What, to the American slave, is your 4th of July? I answer: a day that reveals to him, more than all other days in the year, the gross injustice and cruelty to which he is the constant victim. To him, your celebration is a sham; your boasted liberty, an unholy license; your national greatness, swelling vanity; your sounds of rejoicing are empty and heartless; your denunciations of tyrants, brass fronted impudence; your shouts of liberty and equality, how mockery; your prayers and hymns, your sermons and thanksgivings, with all your religious parade, and solemnity, are, to him, mere bombast, fraud, deception, impiety and hypocrisy--a thin veil to cover up crimes which would disgrace a nation of savages. There is not a nation on the earth guilty of practices, more shocking and bloody, than are the people of these United States, at this very hour.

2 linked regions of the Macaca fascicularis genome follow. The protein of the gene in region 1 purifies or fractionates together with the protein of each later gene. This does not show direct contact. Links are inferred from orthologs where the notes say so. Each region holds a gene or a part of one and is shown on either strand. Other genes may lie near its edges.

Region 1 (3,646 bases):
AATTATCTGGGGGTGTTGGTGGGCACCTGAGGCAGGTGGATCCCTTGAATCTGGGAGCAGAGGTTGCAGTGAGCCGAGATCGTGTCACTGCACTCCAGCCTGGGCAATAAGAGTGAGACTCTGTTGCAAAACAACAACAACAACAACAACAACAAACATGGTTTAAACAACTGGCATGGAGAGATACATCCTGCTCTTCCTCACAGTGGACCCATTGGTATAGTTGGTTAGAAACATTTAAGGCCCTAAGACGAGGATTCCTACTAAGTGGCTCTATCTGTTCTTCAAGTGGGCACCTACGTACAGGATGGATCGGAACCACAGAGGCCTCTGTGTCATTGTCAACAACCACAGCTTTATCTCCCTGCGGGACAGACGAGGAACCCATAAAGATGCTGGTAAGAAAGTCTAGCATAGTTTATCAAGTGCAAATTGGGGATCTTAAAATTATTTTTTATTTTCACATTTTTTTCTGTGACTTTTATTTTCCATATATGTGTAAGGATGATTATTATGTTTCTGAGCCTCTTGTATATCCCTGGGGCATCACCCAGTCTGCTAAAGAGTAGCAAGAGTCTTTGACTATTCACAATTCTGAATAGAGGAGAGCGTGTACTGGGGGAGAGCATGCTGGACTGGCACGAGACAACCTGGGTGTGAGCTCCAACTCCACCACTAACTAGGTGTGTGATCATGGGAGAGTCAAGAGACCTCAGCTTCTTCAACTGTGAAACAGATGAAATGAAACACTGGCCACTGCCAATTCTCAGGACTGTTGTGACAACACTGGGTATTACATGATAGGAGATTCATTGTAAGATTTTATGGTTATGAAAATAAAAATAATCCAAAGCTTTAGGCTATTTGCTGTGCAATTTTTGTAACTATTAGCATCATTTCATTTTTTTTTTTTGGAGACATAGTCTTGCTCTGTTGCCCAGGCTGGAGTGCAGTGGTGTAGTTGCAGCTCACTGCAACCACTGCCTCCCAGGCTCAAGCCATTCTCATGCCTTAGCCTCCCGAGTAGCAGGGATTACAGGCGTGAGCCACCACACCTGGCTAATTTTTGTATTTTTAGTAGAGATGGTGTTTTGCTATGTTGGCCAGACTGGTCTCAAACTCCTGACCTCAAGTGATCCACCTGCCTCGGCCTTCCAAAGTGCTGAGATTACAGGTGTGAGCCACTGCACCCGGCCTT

3. The 1800s--Civil War; Emancipation Proclamation; Reconstruction Amendments

Despite the claims of revisionist Southern histories to the contrary, there is little question the formation of the Confederate States of America in 1861 was based on the southern states' desire to maintain the institution of slavery. As Confederate Vice President Alexander Stephens explained in his infamous "cornerstone speech" shortly before the Civil War: "[The Confederacy's] corner-stone rests upon the great truth, that the negro is not equal to the white man; that slavery subordination to the superior race is his natural and normal condition. This, our new government, is the first, in the history of the world, based upon this great physical, philosophical, and moral truth." And Mississippi, when seceding from the Union, stated unequivocally: "Our position is thoroughly identified with the institution of slavery--the greatest material interest of the world."